Philippines struggles to evacuate reluctant villagers near volcano

By Karen Lema

MANILA (Reuters) – Nearly 40,000 people have been evacuated from near a Philippine volcano that could erupt violently at any moment, authorities said on Tuesday, but thousands more are refusing to leave or have already drifted back.

A cloud of ash and fountains of lava gushed for a third day from the crater of Taal, which lies in the middle of a lake about 70 km (45 miles) south of the center of the Philippines capital Manila.

Everyone living within 14 km (9 miles) of the volcano has been ordered to leave: potentially as many as 300,000 people, though disaster agency spokesman Mark Timbal said he believed the actual number who had been there was much lower.

Officially, 38,200 have now been evacuated, the agency said.

The Taal Volcano spews ash as it continues to errupt in Tagaytay City, Philippines, January 14, 2020. REUTERS/Eloisa Lopez

Local officials complained that many others were complicating the evacuation effort by staying put.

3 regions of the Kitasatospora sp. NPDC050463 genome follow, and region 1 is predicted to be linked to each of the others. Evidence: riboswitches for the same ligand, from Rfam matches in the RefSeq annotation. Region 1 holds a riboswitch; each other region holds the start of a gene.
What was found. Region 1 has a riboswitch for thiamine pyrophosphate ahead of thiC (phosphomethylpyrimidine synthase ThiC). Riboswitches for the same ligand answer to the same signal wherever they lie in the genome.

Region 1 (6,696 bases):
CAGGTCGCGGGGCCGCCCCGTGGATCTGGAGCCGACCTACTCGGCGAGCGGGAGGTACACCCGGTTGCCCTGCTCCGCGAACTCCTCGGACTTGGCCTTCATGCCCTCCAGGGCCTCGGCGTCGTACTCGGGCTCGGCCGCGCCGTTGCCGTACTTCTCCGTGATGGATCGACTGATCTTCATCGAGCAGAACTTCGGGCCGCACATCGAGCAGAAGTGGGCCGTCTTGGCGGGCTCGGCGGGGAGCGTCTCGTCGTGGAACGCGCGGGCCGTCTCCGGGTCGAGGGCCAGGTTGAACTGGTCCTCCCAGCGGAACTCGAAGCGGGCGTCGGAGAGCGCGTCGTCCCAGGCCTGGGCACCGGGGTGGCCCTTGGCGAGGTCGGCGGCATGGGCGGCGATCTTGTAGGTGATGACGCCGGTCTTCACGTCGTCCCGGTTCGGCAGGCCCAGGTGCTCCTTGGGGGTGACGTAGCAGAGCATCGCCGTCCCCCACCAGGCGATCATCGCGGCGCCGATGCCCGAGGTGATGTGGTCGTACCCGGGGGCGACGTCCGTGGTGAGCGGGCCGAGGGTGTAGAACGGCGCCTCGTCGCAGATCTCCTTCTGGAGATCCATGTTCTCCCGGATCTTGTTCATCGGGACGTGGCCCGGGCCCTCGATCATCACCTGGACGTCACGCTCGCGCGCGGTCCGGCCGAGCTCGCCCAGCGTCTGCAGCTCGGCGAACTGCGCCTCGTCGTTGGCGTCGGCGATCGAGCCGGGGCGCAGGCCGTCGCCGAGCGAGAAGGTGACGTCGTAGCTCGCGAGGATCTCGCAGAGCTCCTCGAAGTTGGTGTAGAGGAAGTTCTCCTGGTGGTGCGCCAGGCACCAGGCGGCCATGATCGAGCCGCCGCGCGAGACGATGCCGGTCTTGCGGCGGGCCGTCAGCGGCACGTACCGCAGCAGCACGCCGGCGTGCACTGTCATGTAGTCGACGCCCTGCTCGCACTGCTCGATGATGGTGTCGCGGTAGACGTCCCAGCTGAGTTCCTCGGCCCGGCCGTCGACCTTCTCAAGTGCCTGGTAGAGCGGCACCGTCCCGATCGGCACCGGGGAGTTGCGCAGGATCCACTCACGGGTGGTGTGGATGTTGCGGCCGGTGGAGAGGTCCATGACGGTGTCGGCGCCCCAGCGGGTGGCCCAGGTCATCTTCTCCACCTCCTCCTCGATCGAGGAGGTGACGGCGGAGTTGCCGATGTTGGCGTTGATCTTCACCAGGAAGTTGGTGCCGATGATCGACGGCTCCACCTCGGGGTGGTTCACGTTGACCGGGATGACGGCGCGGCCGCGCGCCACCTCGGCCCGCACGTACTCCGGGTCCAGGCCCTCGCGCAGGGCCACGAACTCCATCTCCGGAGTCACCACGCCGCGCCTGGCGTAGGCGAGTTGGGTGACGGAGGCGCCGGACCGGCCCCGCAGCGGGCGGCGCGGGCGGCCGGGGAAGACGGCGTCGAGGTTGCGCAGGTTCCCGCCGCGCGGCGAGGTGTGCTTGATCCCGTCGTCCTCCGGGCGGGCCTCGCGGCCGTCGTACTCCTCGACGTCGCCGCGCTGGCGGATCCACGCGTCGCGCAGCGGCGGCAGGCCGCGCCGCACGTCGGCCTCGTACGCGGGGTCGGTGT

“I had to put Talisay under lockdown to prevent residents, who were already in the evacuation centers from returning,” said Gerry Natanauan, mayor of one town that is well within the danger zone of the 311 meter (1,020-foot) volcano.

“They wanted to check their homes, possessions and animals, but they’re not supposed to do that because it is very dangerous.”

Although Taal is one of the world’s smallest active volcanoes, it has a deadly history: an eruption in 1911 killed more than 1,300 people.

Several new fissures have opened, emitting plumes of steam, while dozens of tremors were felt as far as in Tagaytay city, a popular tourist destination 32 km (20 miles) away.

RISK OF DEVASTATION

If an eruption happened, nobody would be able to return to their homes because they would be devastated, said Renato Solidum, director of the Philippine Institute of Volcanology and Seismology (Philvocs).